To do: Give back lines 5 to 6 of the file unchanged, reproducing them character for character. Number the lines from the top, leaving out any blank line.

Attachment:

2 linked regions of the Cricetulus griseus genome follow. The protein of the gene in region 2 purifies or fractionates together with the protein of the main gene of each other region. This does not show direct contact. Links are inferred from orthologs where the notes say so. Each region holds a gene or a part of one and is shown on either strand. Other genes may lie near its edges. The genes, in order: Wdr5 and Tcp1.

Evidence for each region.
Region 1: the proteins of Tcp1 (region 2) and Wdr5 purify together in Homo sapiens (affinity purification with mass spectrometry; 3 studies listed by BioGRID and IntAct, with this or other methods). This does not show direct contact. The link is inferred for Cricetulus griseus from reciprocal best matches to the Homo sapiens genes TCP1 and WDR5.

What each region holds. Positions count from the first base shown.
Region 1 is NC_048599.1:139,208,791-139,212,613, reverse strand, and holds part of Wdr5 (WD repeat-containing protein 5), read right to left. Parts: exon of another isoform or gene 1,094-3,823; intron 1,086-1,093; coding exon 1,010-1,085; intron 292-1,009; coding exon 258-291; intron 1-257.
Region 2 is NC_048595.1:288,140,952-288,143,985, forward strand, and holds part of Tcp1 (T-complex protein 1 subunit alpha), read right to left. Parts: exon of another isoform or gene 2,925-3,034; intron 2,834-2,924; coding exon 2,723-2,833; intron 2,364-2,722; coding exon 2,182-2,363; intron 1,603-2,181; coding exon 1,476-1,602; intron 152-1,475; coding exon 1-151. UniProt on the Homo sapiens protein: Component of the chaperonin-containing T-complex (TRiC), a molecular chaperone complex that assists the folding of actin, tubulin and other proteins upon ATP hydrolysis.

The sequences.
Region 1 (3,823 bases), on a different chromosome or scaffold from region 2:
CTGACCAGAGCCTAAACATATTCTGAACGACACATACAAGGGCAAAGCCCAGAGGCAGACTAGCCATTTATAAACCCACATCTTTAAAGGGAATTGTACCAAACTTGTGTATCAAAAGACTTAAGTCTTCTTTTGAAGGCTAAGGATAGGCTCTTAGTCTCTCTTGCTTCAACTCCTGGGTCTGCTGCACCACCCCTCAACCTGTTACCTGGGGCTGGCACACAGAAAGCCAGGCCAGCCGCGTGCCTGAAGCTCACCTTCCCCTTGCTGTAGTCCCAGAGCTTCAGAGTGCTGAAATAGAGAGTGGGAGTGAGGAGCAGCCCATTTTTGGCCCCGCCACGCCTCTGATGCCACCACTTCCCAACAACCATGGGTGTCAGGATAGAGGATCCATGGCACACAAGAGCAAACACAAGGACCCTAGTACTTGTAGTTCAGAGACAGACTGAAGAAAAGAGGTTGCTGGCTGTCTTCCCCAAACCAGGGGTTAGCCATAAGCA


Region 1 is NC_048599.1:139,208,791-139,212,613, reverse strand, and holds part of Wdr5 (WD repeat-containing protein 5), read right to left. Parts: exon of another isoform or gene 1,094-3,823; intron 1,086-1,093; coding exon 1,010-1,085; intron 292-1,009; coding exon 258-291; intron 1-257.
Region 2 is NC_048595.1:288,140,952-288,143,985, forward strand, and holds part of Tcp1 (T-complex protein 1 subunit alpha), read right to left. Parts: exon of another isoform or gene 2,925-3,034; intron 2,834-2,924; coding exon 2,723-2,833; intron 2,364-2,722; coding exon 2,182-2,363; intron 1,603-2,181; coding exon 1,476-1,602; intron 152-1,475; coding exon 1-151. UniProt on the Homo sapiens protein: Component of the chaperonin-containing T-complex (TRiC), a molecular chaperone complex that assists the folding of actin, tubulin and other proteins upon ATP hydrolysis.